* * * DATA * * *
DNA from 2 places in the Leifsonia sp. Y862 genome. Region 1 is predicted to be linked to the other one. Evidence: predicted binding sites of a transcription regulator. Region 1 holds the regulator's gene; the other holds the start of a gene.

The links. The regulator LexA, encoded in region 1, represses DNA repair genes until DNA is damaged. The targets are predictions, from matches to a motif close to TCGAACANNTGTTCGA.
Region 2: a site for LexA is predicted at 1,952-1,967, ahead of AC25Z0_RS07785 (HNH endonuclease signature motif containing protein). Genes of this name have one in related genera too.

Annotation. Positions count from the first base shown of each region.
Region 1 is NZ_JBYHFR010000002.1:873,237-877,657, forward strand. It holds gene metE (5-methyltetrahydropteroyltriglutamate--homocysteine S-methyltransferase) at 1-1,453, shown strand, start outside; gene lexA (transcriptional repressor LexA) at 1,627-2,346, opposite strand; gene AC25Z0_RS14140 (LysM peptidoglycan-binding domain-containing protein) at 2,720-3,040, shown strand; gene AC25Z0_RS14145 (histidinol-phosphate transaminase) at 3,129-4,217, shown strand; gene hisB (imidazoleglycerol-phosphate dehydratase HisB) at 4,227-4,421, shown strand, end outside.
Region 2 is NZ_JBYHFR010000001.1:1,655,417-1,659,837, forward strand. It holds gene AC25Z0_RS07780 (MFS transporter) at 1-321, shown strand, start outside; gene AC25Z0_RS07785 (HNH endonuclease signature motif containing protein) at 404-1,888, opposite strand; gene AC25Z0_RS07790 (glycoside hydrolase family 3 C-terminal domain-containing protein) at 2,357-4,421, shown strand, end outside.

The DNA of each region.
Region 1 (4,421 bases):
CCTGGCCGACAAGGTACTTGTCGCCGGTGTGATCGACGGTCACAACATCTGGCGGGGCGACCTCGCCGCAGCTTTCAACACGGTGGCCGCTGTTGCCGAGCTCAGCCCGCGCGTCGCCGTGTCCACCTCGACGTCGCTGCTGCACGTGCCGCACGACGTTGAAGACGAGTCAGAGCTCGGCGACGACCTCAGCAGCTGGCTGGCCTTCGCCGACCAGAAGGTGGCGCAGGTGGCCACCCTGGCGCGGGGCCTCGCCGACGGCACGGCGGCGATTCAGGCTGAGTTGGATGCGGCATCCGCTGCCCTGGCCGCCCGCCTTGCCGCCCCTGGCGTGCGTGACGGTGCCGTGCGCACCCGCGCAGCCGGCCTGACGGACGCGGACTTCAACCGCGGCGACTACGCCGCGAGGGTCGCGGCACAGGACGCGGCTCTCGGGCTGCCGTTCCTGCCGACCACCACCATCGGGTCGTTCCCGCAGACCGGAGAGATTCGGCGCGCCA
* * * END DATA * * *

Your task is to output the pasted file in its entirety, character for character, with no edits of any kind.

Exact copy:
DNA from 2 places in the Leifsonia sp. Y862 genome. Region 1 is predicted to be linked to the other one. Evidence: predicted binding sites of a transcription regulator. Region 1 holds the regulator's gene; the other holds the start of a gene.

The links. The regulator LexA, encoded in region 1, represses DNA repair genes until DNA is damaged. The targets are predictions, from matches to a motif close to TCGAACANNTGTTCGA.
Region 2: a site for LexA is predicted at 1,952-1,967, ahead of AC25Z0_RS07785 (HNH endonuclease signature motif containing protein). Genes of this name have one in related genera too.

Annotation. Positions count from the first base shown of each region.
Region 1 is NZ_JBYHFR010000002.1:873,237-877,657, forward strand. It holds gene metE (5-methyltetrahydropteroyltriglutamate--homocysteine S-methyltransferase) at 1-1,453, shown strand, start outside; gene lexA (transcriptional repressor LexA) at 1,627-2,346, opposite strand; gene AC25Z0_RS14140 (LysM peptidoglycan-binding domain-containing protein) at 2,720-3,040, shown strand; gene AC25Z0_RS14145 (histidinol-phosphate transaminase) at 3,129-4,217, shown strand; gene hisB (imidazoleglycerol-phosphate dehydratase HisB) at 4,227-4,421, shown strand, end outside.
Region 2 is NZ_JBYHFR010000001.1:1,655,417-1,659,837, forward strand. It holds gene AC25Z0_RS07780 (MFS transporter) at 1-321, shown strand, start outside; gene AC25Z0_RS07785 (HNH endonuclease signature motif containing protein) at 404-1,888, opposite strand; gene AC25Z0_RS07790 (glycoside hydrolase family 3 C-terminal domain-containing protein) at 2,357-4,421, shown strand, end outside.

The DNA of each region.
Region 1 (4,421 bases):
CCTGGCCGACAAGGTACTTGTCGCCGGTGTGATCGACGGTCACAACATCTGGCGGGGCGACCTCGCCGCAGCTTTCAACACGGTGGCCGCTGTTGCCGAGCTCAGCCCGCGCGTCGCCGTGTCCACCTCGACGTCGCTGCTGCACGTGCCGCACGACGTTGAAGACGAGTCAGAGCTCGGCGACGACCTCAGCAGCTGGCTGGCCTTCGCCGACCAGAAGGTGGCGCAGGTGGCCACCCTGGCGCGGGGCCTCGCCGACGGCACGGCGGCGATTCAGGCTGAGTTGGATGCGGCATCCGCTGCCCTGGCCGCCCGCCTTGCCGCCCCTGGCGTGCGTGACGGTGCCGTGCGCACCCGCGCAGCCGGCCTGACGGACGCGGACTTCAACCGCGGCGACTACGCCGCGAGGGTCGCGGCACAGGACGCGGCTCTCGGGCTGCCGTTCCTGCCGACCACCACCATCGGGTCGTTCCCGCAGACCGGAGAGATTCGGCGCGCCA